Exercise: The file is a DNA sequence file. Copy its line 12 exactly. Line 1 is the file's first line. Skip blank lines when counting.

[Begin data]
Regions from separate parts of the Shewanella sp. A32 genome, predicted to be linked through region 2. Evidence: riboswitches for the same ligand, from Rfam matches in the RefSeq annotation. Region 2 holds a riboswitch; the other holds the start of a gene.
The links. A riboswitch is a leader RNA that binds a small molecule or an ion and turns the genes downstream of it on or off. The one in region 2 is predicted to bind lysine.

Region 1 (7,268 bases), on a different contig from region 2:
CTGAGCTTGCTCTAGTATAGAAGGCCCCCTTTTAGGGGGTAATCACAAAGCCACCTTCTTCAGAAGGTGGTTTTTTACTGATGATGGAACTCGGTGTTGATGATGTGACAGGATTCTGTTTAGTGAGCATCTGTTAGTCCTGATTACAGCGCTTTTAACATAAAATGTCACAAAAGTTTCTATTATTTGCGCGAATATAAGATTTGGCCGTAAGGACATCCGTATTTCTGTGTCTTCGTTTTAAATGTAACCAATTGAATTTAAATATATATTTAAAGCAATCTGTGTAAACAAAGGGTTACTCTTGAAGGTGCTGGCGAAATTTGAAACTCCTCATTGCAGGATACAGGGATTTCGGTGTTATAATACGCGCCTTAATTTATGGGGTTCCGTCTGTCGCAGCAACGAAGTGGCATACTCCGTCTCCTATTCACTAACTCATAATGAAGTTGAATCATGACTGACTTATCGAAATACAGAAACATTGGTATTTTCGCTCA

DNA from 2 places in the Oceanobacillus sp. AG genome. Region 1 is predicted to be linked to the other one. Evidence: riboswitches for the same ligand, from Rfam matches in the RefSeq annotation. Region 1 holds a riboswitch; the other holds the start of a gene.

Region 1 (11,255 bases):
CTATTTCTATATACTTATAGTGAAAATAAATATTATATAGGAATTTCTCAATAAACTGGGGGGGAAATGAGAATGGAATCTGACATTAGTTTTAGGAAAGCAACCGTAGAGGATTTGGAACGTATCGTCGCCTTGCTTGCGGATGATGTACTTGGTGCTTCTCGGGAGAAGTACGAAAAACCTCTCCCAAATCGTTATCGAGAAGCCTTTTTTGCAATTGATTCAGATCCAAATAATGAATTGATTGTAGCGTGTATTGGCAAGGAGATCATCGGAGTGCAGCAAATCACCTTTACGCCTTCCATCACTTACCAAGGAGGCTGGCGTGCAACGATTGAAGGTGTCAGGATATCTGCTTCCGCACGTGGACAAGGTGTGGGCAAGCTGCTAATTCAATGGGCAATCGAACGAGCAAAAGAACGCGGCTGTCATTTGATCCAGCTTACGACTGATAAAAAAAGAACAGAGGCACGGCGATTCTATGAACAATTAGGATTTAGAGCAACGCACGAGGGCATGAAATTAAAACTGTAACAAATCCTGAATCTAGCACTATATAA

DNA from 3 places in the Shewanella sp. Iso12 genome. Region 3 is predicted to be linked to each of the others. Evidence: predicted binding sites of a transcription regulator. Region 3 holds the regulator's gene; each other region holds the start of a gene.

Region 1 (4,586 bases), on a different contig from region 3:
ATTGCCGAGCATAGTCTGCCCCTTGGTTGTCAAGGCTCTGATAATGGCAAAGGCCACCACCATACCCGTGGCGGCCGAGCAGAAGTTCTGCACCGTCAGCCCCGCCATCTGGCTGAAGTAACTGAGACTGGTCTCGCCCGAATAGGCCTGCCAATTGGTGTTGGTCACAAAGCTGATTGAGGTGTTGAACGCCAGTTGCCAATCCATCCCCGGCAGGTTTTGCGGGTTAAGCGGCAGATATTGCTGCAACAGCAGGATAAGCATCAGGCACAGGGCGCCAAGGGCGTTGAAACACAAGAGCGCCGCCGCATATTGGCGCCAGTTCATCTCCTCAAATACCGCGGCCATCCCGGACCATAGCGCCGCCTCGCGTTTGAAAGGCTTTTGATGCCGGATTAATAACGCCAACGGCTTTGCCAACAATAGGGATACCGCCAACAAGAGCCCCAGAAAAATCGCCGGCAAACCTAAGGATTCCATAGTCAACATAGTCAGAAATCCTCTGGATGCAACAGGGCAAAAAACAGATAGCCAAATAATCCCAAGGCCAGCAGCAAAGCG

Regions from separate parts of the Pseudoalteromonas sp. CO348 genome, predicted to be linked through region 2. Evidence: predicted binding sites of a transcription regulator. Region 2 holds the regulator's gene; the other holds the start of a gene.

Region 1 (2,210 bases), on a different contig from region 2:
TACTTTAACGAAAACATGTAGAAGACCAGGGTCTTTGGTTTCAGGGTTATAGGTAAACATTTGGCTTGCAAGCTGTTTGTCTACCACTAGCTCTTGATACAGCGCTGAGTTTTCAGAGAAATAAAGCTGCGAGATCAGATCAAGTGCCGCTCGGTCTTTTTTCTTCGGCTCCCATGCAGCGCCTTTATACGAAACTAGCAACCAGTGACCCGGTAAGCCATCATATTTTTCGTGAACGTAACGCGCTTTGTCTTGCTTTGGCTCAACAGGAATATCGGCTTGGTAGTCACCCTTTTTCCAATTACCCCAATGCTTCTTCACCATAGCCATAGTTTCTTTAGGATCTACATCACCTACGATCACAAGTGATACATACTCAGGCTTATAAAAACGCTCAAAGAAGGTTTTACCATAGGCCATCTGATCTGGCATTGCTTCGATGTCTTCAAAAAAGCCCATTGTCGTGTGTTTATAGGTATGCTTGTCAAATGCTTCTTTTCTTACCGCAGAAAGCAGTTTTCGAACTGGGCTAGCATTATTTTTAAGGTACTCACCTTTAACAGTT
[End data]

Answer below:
Region 1 (2,210 bases), on a different contig from region 2: